Shared motherhood completes family

Shared motherhood – when one partner provides the eggs and the other carries the pregnancy – is an option for same-sex couples, and for Rachel and Ange it enabled them to juggle their work-life choices and complete their family.

When the couple first got together having children was one of the first things they talked about. Rachel explains:

“I had always figured that if I wanted to have children it wasn’t going to be something which happened ‘just like that’. It wasn’t until I settled down with Ange that I really began to think about it.”

The couple, who live in Cambridgeshire, are now proud parents to Joe and Charlie, following treatment at Bourn Hall Clinic. Whilst Rachel carried both pregnancies, Joe was conceived using one of her eggs and Charlie with one of Ange’s eggs.

Bourn Hall is hosting a webinar on 10 June: ‘Safe and successful – options for lesbian couples who want a baby’

IUI or IVF? Options for same-sex couples

The first step was to see their GP. “We have a fantastic GP and when we went to see him to talk about starting a family, he looked into all the options for us,” says Rachel. “We had some basic blood tests done and it all came back fine. Bourn Hall is a short drive away so was the obvious choice for fertility treatment.”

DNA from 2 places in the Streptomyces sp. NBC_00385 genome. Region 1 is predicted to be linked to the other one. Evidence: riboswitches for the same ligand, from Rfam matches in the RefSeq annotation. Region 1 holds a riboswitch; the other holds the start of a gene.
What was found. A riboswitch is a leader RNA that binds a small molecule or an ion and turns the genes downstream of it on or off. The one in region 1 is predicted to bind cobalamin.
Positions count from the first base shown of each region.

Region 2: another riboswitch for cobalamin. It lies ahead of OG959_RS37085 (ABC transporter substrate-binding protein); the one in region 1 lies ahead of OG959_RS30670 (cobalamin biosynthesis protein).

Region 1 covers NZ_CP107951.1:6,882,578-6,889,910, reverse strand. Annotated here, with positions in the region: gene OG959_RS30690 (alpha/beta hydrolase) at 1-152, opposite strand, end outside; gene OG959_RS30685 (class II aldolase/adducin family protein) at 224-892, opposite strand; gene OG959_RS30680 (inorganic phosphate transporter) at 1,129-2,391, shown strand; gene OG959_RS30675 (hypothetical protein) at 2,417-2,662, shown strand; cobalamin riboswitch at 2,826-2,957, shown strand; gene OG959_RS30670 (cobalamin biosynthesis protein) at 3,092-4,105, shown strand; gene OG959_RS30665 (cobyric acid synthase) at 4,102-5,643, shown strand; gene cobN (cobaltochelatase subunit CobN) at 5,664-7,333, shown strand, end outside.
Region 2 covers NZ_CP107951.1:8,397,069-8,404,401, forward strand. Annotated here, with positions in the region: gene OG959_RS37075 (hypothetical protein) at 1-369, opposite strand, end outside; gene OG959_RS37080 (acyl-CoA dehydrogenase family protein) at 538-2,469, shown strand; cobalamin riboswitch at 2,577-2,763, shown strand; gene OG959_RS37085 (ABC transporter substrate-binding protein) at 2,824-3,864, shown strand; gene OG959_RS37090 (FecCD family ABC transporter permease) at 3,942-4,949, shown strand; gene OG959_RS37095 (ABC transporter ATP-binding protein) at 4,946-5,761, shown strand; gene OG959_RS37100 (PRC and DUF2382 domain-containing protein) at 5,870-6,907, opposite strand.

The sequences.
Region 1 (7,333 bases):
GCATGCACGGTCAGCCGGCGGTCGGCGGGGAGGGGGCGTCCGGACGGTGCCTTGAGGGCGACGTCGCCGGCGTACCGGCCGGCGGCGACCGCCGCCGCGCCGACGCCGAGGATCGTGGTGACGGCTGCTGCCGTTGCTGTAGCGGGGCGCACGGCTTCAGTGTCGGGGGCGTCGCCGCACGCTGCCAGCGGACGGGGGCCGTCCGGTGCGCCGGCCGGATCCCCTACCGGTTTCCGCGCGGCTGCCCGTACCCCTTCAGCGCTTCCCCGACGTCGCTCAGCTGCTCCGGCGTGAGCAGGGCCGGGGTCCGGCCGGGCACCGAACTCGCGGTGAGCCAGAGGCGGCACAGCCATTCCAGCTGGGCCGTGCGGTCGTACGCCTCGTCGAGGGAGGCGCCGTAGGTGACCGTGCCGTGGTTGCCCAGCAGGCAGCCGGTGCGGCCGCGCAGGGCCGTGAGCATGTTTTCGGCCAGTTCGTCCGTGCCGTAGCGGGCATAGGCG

The couple went for a consultation at Bourn Hall and were told about two treatments available to them: IUI (Intrauterine Insemination) and IVF (in vitro fertilisation), both using donor sperm from the clinic’s own sperm bank.

IUI involves the insertion of prepared sperm directly into the neck of the womb, timed carefully to coincide with ovulation (release of an egg), whilst IVF involves the collection of the eggs, which are then fertilized with sperm outside the body, and the resulting embryo is transferred into the womb.

“We had decided that we would use my eggs and that I was going to carry the baby,” says Rachel, “mainly because Ange is more career minded and I was happy to take time out of work to have a baby; also, I am older and so had less time on my side to be able to conceive.”

The couple decided to try IUI to start with for cost reasons and because it is less invasive.

Rachel and Ange with Joe and Charlie

IUI for the first time

The first two rounds of IUI did not work and Rachel admits that it was a highly emotional time. “It was very nerve-wracking taking the pregnancy tests,” she says. “The first time it hadn’t worked I felt a wave of disappointment, but the second time hit me harder because I started to wonder if there was something wrong with me.

“A lot of my friends from university were having children and I did find myself feeling jealous. One of my friends got pregnant ‘by accident’. We used to joke that for some of our straight friends at least they could have fun while they were trying for a baby and it felt unfair that the only way for us to have a baby was by medical intervention.”